My relationship with books is one of the longest standing I have with anything. I learned to read at a young age, and for a long time, my most solid friends were books (it may sound sad, but let me tell you, that was a really awesome thing — and so many other Obies I know have expressed similar sentiments, too). While my love for books has not diminished, I am ashamed to say that reading them is not what it used to be. College life, work, and play drastically realigned the role of reading in my life.
One of the Oberlin professors I worked with at some point mentioned that the secret of college is not learning how to read everything, but rather, learning how to read the right things. Good for you, professor, for illuminating that justification for not doing all my reading as a student. That is not to say that I didn't read in college — I did, a lot, even as a cinema studies major — or that I didn't do my reading — I did lots of it but perhaps not all — but rarely did I pick up any reading, book or otherwise, of my own volition. I can count on two hands the number of books I completed outside of college-related readings in my four years of college (with the exception of the summer that I devoured several dozen young adult books to help my librarian dad learn more about his new collection — a slightly different kind of reading, but books nonetheless).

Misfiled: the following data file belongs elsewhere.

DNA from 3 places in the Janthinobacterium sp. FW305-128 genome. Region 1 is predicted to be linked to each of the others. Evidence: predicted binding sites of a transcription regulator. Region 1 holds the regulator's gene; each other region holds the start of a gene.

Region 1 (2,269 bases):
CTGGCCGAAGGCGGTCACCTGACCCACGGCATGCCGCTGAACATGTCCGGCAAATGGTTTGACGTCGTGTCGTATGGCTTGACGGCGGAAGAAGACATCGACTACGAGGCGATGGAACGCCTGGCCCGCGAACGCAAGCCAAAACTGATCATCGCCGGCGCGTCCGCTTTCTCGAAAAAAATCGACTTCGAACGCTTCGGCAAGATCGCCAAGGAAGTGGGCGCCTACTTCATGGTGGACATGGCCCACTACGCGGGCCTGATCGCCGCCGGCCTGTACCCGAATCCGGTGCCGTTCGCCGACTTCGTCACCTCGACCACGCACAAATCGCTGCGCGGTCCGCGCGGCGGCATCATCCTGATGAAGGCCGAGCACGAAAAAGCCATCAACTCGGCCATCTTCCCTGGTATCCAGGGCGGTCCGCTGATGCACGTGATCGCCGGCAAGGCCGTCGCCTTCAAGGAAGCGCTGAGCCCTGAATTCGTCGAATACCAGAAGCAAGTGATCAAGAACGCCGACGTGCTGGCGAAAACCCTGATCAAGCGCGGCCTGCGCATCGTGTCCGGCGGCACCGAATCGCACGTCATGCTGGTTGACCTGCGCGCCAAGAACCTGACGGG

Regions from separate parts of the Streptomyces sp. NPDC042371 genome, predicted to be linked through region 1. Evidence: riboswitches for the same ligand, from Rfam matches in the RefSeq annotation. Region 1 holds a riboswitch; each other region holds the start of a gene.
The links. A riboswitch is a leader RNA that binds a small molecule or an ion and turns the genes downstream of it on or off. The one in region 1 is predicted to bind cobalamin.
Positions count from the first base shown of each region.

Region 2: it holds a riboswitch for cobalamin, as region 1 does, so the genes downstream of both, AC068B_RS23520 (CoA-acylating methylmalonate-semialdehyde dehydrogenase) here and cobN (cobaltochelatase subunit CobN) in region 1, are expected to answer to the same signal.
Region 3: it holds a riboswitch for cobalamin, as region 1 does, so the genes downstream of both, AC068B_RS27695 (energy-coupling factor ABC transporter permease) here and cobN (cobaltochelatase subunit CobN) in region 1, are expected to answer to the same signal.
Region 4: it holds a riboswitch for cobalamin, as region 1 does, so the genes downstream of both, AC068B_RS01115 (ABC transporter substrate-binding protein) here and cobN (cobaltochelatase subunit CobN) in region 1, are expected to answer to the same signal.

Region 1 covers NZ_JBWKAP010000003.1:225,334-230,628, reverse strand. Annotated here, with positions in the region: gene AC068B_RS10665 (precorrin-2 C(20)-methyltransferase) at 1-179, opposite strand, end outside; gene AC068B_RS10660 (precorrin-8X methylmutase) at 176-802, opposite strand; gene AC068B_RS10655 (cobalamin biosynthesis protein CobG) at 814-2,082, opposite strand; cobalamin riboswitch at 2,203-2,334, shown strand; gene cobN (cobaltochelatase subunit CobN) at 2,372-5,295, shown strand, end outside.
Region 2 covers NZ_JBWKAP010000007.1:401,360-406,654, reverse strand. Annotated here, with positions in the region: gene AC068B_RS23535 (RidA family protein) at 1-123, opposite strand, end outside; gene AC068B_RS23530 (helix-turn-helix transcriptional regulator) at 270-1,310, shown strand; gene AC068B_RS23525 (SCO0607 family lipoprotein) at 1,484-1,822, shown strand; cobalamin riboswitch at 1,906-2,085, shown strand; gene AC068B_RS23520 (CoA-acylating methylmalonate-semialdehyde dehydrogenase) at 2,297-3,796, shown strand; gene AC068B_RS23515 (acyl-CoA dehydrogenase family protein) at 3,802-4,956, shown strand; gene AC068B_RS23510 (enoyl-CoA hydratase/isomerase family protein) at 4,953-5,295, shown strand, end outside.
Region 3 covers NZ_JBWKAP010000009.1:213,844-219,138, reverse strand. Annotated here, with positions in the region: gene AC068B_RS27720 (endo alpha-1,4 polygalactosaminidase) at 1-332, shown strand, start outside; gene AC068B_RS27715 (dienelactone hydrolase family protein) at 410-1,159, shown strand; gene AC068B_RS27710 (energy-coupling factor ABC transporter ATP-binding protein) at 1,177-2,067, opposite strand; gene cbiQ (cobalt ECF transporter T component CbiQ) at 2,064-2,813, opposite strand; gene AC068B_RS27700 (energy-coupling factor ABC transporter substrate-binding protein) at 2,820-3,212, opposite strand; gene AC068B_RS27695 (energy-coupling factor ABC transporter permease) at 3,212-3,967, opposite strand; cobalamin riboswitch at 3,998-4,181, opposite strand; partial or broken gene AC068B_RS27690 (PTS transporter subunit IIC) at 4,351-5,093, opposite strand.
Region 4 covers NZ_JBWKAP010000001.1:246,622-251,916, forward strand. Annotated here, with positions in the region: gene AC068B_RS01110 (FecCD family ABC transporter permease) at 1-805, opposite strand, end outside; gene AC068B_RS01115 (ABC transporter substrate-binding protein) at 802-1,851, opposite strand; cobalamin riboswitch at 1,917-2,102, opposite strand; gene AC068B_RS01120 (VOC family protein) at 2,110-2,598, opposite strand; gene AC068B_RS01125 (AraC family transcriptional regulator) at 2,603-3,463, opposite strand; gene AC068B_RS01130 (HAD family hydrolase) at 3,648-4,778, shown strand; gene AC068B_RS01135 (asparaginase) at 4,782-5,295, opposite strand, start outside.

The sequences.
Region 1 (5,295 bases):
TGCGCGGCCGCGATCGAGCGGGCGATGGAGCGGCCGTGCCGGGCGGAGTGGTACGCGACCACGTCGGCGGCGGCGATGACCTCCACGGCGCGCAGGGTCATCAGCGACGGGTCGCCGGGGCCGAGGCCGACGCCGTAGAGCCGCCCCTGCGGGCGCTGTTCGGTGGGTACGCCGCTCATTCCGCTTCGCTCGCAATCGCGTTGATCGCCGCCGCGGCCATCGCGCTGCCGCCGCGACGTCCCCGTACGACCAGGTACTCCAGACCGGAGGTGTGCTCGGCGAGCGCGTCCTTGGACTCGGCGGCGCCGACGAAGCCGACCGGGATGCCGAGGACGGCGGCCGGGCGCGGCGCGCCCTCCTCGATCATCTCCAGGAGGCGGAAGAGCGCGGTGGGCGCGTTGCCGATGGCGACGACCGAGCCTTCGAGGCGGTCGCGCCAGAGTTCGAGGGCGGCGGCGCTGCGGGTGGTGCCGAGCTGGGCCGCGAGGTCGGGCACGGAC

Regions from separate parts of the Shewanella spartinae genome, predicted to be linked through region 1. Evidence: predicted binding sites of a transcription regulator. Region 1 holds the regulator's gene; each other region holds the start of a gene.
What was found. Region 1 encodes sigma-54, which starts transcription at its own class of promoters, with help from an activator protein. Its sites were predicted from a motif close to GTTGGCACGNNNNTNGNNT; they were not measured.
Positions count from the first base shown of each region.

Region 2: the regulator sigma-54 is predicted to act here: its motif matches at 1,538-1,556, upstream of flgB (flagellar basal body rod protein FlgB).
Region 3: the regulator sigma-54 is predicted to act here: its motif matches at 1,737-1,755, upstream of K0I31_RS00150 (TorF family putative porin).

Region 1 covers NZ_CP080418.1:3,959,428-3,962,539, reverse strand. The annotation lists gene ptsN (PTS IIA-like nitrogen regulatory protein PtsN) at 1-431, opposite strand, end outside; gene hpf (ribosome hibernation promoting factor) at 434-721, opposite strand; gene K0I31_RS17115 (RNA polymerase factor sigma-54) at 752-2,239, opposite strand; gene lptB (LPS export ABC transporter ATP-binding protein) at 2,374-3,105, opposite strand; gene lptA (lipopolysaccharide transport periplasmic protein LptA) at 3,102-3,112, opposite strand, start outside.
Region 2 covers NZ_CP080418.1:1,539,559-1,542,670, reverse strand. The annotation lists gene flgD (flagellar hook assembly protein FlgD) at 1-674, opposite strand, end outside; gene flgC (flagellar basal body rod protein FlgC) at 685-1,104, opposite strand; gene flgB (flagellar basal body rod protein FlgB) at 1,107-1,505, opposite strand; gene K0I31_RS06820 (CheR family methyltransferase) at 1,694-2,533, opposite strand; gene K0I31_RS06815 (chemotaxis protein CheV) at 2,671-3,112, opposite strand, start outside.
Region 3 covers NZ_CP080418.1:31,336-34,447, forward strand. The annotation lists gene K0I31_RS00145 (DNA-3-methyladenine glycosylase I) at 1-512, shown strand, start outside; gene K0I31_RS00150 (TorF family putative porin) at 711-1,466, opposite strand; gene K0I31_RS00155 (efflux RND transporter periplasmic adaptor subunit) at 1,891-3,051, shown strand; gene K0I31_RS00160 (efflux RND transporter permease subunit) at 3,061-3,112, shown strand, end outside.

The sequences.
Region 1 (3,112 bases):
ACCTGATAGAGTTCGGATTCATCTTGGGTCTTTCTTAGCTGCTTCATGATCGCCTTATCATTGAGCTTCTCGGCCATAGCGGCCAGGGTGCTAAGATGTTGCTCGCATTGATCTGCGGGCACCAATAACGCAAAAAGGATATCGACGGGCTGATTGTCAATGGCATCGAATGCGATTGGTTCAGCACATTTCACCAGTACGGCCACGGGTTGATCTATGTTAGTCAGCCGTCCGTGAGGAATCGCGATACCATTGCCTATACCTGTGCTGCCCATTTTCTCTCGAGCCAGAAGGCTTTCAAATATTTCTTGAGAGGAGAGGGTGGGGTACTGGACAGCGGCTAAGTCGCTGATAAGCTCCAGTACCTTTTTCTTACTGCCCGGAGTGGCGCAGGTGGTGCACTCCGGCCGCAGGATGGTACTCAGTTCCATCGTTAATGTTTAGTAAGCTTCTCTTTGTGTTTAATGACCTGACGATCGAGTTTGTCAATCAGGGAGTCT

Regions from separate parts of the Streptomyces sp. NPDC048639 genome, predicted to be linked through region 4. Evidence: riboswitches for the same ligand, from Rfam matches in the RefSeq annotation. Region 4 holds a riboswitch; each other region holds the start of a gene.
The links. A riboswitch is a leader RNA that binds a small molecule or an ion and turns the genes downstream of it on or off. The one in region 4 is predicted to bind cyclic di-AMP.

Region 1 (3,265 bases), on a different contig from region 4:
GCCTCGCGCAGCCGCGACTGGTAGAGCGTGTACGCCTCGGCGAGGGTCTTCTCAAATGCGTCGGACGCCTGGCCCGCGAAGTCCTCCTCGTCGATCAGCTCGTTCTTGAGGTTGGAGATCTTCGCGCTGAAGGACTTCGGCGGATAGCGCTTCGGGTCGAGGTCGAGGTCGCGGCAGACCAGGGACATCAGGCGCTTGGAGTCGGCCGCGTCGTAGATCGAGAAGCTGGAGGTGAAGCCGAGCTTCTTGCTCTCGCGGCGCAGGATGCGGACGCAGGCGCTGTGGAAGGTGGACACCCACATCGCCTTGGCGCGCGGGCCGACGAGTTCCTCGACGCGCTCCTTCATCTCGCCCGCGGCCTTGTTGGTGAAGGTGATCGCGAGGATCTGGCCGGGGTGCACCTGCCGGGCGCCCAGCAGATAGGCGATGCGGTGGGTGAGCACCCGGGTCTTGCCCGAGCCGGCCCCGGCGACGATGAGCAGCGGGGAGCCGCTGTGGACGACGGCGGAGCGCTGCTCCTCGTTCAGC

It took me around two years to get around to it again, but it's back. Not full force, but it's back. I'm reading things, specifically BOOKS, again, and that is an incredible development for me. I think my brain was just tired and needed a short rest. Wake up, mind! It's time to read things again!
And this brings me to now. After Harris tweeted a few weeks ago that he's challenging himself to complete a book a week, our friend Rusty and I decided to join him and start reading books again ourselves. Perhaps it's really sad that we needed an online communication (and an online platform) to get us back on the reading bandwagon, but the important part is that words are going into my head again (rather than just spewing out), and that's a very good thing.